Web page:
Inquiring impeachment

The process of President Donald Trump’s possible removal from office has begun

The possible road to impeachment and removal from office of President Donald Trump began in July with a phone call.                                        

The call was between Trump and President Volodymyr Zelensky of the Ukraine, and they were discussing U.S.-Ukraine relations. But then Trump mentioned a third party: Joe Biden, Democratic presidential candidate. 

“There’s a lot of talk about Biden’s son, that Biden stopped the prosecution and a lot of people want to find out about that so whatever you can do with the Attorney General would be great,” Trump said, according to the transcript of the call released by the White House. “Biden went around bragging that he stopped the prosecution so if you can look into it … It sounds horrible to me.”

This was the catalyst for Nancy Pelosi, Speaker of the House of Representatives, to announce a formal impeachment inquiry on Sept. 24. An impeachment inquiry is the process in which members of the House draft up articles of impeachment, or the official set of charges against the sitting president. The House then votes on whether or not to impeach, and the Senate determines if the president should be removed from office. 

But even this early inquiry stage has sparked conversation across the country. 

“For students of politics, this is perhaps a once-in-a-lifetime opportunity…,” said Greg Shufeldt, Assistant Professor of Political Science at Butler University. “Who knows if we will ever find ourselves in another position like this, so I would encourage everyone who lives in the U.S. to be paying attention to this.”

According to Shufeldt, impeachment is defined as a “political process,” so partisanship is going to play a key role in how the issue unfolds. He says Congress is more polarized than ever before, with Democrats largely in favor of and Republicans opposed to an inquiry. Therefore, because of the Democrat-controlled House and Republican-controlled Senate, he sees it as highly likely that Trump will be impeached but not removed from office. 

Some members of Congress, however, have reached across the aisle and condemned Trump’s actions, like Republican Sen. Mitt Romney of Utah. The transcript revealed Trump strongly suggested a foreign power uncover information about Biden, who could be his opponent in the 2020 election, in the context of the Ukraine receiving $400 million in military aid from the U.S. This has prompted statements that Trump engaged in a “quid pro quo” for his own political benefit.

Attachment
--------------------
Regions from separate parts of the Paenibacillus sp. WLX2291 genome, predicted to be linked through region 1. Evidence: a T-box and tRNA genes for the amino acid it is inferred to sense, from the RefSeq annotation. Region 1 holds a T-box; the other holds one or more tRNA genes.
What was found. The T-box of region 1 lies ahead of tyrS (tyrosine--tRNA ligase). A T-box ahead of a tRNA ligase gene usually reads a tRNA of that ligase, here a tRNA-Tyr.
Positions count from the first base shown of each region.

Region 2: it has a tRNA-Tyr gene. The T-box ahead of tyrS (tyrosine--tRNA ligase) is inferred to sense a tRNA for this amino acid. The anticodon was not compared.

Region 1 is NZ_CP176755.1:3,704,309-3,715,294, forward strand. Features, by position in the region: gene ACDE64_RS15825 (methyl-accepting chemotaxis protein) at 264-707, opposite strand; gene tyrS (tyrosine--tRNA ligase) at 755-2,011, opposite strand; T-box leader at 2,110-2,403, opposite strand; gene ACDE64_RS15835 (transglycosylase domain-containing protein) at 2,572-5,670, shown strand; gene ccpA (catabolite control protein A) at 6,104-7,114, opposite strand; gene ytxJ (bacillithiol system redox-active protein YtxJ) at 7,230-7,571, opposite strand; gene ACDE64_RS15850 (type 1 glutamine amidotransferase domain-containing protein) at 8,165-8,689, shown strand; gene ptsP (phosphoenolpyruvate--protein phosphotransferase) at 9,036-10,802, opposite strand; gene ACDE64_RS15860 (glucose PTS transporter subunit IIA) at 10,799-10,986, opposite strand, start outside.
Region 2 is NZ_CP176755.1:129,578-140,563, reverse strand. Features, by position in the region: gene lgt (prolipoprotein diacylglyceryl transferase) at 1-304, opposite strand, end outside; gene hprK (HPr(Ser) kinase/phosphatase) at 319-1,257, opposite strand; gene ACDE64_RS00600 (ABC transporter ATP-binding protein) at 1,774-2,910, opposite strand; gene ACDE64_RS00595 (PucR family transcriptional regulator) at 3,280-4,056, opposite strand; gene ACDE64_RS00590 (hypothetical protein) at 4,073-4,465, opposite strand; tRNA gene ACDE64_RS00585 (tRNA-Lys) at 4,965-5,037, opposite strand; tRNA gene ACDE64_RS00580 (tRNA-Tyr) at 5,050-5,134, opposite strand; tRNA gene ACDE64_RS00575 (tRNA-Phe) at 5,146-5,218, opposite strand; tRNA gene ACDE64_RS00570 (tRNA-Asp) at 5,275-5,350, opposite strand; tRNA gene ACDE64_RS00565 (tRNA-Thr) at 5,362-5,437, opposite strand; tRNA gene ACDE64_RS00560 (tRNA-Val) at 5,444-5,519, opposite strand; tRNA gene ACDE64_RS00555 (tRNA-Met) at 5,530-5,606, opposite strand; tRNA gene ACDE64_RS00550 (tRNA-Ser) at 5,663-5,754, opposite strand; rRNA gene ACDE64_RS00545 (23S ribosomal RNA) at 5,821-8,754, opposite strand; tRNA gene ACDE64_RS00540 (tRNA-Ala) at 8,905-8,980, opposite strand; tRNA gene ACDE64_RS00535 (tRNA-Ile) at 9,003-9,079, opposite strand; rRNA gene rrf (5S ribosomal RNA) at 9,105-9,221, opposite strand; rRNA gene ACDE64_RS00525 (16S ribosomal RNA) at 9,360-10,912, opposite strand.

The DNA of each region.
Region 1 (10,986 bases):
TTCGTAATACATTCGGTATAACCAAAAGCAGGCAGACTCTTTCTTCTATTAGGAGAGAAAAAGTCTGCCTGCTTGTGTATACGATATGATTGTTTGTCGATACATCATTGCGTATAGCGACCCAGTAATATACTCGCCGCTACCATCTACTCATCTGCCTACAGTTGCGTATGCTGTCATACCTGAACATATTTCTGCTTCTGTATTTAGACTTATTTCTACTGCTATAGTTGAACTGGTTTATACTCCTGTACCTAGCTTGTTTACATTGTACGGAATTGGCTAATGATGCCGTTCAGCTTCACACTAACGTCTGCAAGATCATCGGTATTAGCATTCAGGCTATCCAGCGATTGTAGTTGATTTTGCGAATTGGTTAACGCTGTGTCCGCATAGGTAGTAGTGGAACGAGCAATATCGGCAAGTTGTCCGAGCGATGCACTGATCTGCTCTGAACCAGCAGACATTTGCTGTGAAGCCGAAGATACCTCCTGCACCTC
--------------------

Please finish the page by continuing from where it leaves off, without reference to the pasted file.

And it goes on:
“It’s not up for grabs that he urged Ukraine to investigate his political rival, and that is a violation of campaign finance law…,” said Professor Christine Barbour, who teaches American Politics at Indiana University. “That’s the key thing about impeachment. It focuses on a very specific action.” 

Like Shufeldt, Barbour sees Trump’s impeachment by the House as “almost certain” because of the evidence stacked against him. Since the transcript of the phone call was released in September, multiple “whistleblowers” have stepped forward and confirmed that Trump did indeed request a foreign state interfere in the 2020 election, namely with an investigation of Biden. Whistleblowers are members of government that anonymously report potentially illegal activity from other members.

In addition to anonymous complaints, the White House itself confirmed the existence of a quid pro quo during a press conference on Oct. 17. 

“We do that all the time with foreign policy…,” acting Chief of Staff Mick Mulvaney said. “I have news for everybody: Get over it. There’s going to be political influence in foreign policy.” 

For now, mainly Democrat members of the House are continuing their investigation and conducting hearings, in an attempt to both begin drafting up articles of impeachment and garner more Republican support. The inquiry has taken place largely behind closed doors, leading certain members of Congress and the public to call for more transparency. Trump has labeled the investigation a “witch hunt.”

Regardless of the outcome, Shufeldt says he believes it is valuable for students and young people to pay attention to the current situation, no matter their personal politics.  

“I tell my students in class that this is a fantastic time to study political science,” Shufeldt said. “So ask questions, learn more information and use that to have an informed opinion.”